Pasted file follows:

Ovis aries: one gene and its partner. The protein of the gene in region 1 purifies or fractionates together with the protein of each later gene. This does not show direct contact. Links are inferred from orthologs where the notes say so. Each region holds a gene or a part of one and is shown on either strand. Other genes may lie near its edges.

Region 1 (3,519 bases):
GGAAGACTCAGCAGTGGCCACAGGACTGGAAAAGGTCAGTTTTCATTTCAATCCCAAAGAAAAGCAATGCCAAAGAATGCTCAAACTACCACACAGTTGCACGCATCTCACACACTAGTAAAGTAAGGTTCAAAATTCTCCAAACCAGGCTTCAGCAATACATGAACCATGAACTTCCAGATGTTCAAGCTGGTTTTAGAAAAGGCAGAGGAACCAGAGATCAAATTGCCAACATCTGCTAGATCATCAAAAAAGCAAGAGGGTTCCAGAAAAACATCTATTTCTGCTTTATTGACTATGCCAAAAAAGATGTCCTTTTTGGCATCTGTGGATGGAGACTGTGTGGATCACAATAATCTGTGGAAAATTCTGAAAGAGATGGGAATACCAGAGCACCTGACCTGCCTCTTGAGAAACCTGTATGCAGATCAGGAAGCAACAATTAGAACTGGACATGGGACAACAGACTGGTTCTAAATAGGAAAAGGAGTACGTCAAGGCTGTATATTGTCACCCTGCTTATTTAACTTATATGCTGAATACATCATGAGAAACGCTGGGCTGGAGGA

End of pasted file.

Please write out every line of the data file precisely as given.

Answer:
Ovis aries: one gene and its partner. The protein of the gene in region 1 purifies or fractionates together with the protein of each later gene. This does not show direct contact. Links are inferred from orthologs where the notes say so. Each region holds a gene or a part of one and is shown on either strand. Other genes may lie near its edges.

Region 1 (3,519 bases):
GGAAGACTCAGCAGTGGCCACAGGACTGGAAAAGGTCAGTTTTCATTTCAATCCCAAAGAAAAGCAATGCCAAAGAATGCTCAAACTACCACACAGTTGCACGCATCTCACACACTAGTAAAGTAAGGTTCAAAATTCTCCAAACCAGGCTTCAGCAATACATGAACCATGAACTTCCAGATGTTCAAGCTGGTTTTAGAAAAGGCAGAGGAACCAGAGATCAAATTGCCAACATCTGCTAGATCATCAAAAAAGCAAGAGGGTTCCAGAAAAACATCTATTTCTGCTTTATTGACTATGCCAAAAAAGATGTCCTTTTTGGCATCTGTGGATGGAGACTGTGTGGATCACAATAATCTGTGGAAAATTCTGAAAGAGATGGGAATACCAGAGCACCTGACCTGCCTCTTGAGAAACCTGTATGCAGATCAGGAAGCAACAATTAGAACTGGACATGGGACAACAGACTGGTTCTAAATAGGAAAAGGAGTACGTCAAGGCTGTATATTGTCACCCTGCTTATTTAACTTATATGCTGAATACATCATGAGAAACGCTGGGCTGGAGGA